Homemade is Better—Rice Pilaf

To expand my repertoire, I’ve been trying to make more dishes that aren’t a main.  On my countdown to 100 recipes, I realized that I make a lot of main course dishes and not a lot of the other stuff.  While I’ll try to look at sides more often, I’ll still include some mains in this column.  I also need to return to my sauces and finish writing about the last sauce I hope to help you with.

Chances are you’ve had at least one version of pilaf in your life.  Many countries around the world use this method of rice preparation.  Pilaf, which is a North American spelling, is simply a rice dish prepared with spices, vegetables, and stock.  In some countries, it also includes meats.  When I think of pilaf, I think of middle eastern rice dishes.  Probably because they are usually spiced with cinnamon and clove, they might have raisins and a sweet taste.  But the pilaf I make is savoury.  Some relatives to pilaf that you might know would be paella and biryani.

While I think pilaf is more often a rice dish, it doesn’t have to be.  Some countries also use bulgur wheat or orzo, which is more of a pasta than rice.  Equally, many different places use different types of rice.  While most countries prefer basmati rice, some also use arborio rice (used in risotto).  Much of my culinary training was in French cuisine, and when we made pilaf, our cookbook simply used long-grain rice.  At home, I prefer to use basmati for everything, and I like the fragrance and the taste compared to other long-grain rice.

In addition to basmati rice, I also use chicken stock.  While you can use vegetable and beef stock, I find that chicken stock has a neutral enough flavour that it adds to and complements the rice rather than overpowering it.  I also use onions and carrots, but you can use various vegetables in a pilaf.  For example, you can use green pepper, green onions, celery, mushrooms, olives, peas, and even spinach.  The sky is the limit on what you can add to your pilaf.  If you want to go international, many websites will give you ideas.  Maybe you came to Canada from another country, and you have your variation, make sure you share it with people and let us all learn from you.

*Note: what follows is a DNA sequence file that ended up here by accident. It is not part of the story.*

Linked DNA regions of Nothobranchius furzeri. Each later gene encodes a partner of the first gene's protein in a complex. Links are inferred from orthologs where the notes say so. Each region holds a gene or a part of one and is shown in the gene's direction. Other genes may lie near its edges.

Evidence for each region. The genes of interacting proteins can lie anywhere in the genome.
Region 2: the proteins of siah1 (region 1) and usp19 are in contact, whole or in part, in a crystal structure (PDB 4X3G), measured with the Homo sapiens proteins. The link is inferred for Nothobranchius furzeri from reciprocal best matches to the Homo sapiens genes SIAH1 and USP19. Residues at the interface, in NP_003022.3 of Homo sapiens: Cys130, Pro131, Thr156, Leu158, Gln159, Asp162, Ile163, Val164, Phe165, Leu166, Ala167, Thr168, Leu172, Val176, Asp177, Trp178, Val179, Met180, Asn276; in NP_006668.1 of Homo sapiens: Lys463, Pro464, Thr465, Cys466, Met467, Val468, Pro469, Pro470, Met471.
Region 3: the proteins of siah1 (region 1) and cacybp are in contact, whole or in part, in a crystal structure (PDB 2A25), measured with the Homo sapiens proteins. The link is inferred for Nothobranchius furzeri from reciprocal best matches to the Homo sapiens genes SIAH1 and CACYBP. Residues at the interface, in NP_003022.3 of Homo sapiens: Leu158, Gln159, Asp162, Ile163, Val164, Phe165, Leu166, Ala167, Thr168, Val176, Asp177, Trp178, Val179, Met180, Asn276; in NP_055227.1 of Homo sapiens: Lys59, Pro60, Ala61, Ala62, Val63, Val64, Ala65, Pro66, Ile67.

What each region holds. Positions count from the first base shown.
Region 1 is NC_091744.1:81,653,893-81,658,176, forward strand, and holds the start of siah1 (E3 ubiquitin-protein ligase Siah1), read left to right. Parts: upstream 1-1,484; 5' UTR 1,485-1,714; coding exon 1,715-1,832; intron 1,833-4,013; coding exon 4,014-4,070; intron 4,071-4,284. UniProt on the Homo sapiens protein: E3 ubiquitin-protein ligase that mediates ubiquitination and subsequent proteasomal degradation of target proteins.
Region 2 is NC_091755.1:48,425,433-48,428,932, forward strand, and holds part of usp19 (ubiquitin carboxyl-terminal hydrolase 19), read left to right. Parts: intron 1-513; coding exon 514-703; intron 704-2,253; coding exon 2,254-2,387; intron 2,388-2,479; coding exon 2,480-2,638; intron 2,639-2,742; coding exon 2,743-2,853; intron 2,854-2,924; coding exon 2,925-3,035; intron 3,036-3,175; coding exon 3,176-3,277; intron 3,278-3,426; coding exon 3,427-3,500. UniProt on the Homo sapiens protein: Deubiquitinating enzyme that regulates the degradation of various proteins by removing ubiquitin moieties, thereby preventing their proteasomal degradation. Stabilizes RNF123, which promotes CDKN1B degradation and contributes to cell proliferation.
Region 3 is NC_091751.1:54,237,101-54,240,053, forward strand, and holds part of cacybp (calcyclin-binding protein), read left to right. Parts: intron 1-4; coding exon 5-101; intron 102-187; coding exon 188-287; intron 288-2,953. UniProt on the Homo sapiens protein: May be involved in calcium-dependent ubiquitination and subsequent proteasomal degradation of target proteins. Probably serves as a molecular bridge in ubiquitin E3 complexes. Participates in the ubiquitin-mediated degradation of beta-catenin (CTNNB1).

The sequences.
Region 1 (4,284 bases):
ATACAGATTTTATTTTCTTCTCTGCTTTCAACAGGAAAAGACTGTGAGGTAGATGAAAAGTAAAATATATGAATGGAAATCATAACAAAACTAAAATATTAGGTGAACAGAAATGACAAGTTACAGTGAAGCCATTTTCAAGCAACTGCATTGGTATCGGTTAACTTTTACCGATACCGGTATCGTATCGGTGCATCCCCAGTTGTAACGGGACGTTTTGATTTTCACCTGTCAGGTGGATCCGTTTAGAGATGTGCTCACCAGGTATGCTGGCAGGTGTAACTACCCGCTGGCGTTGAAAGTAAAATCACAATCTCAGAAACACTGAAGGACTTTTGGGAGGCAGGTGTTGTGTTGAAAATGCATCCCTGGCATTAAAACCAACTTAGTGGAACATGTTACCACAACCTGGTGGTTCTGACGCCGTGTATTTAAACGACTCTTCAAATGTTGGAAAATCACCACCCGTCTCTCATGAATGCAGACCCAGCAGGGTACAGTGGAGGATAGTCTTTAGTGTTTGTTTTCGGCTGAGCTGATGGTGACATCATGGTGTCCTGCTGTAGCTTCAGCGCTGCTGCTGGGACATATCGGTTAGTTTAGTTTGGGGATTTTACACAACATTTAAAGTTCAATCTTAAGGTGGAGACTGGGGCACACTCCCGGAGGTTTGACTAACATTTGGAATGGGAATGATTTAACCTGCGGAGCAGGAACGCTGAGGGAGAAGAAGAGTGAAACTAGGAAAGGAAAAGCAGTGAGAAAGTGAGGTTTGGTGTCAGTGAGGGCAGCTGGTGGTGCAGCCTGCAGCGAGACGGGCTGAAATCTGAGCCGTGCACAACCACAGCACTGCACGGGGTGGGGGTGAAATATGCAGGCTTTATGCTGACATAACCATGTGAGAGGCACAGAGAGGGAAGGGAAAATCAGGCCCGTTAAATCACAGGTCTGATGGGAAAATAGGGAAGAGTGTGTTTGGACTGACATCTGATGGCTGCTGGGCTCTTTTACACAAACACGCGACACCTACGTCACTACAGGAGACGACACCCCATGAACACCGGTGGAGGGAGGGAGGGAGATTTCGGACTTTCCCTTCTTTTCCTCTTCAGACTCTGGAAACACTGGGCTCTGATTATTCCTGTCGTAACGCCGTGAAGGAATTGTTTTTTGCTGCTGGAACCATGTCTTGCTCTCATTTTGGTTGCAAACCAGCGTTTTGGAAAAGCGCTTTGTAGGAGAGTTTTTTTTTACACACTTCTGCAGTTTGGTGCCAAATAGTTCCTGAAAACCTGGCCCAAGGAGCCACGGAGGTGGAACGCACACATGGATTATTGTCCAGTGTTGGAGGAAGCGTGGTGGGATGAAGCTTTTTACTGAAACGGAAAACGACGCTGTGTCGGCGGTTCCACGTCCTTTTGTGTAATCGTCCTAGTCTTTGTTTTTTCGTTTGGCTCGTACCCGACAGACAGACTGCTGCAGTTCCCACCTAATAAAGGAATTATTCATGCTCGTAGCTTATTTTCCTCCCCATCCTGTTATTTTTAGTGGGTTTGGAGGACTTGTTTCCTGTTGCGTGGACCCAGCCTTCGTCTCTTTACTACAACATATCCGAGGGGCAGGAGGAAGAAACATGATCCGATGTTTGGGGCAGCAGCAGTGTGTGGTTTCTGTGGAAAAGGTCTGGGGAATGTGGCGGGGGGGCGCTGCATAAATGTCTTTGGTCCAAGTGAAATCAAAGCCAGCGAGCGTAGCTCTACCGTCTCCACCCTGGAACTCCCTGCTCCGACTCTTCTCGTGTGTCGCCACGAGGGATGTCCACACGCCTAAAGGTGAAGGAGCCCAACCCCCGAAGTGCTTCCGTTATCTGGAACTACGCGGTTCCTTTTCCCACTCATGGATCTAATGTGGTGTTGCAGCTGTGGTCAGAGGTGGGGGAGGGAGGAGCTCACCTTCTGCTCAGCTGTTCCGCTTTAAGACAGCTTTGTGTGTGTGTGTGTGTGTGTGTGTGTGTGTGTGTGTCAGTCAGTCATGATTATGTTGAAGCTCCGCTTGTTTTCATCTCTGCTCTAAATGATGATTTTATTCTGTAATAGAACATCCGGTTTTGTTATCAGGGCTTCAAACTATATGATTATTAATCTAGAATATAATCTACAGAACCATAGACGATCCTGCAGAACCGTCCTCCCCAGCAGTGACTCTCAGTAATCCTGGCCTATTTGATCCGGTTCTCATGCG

The key to making a good pilaf is time, followed by a few very simple steps.  If you are using long-grain rice, make sure you give it a good rinse before cooking it.  Add butter to a cold pan, and warm it up.  Start cooking onions and garlic first with the butter.  Then add the rice and toast it a little bit.  You are trying to get the butter to coat the rice as well, though.  This makes sure the rice is not sticky.  Once you’ve followed these steps, then the rest is super easy.

Rice Pilaf


1/2 cup onion small diced
1/4 cup carrot small diced
1/4 cup celery small diced
1 cup Basmati long grain rice
2 cups chicken stock
1 tbsp butter

  • Measure and rinse rice.
  • In a medium-sized pot, add the butter and onions.
  • Sauté the onions until they start to turn translucent.
  • Add the rice to the pot and continue to stir until all the rice is covered with the butter, about 2 minutes.
  • Add the carrots and celery and stir for another minute.
  • Add 1 tsp of salt and ½ tsp of pepper.
  • Add the chicken stock and stir.
  • Bring the mixture to a boil, then reduce the heat to a simmer.
  • Continue to simmer until all the liquid is absorbed and none remains in the bottom of the pot.
  • Cover the pot and allow the pilaf to rest for 5 minutes.
  • Taste before serving, and add more salt and pepper if needed.
  • Serve and enjoy!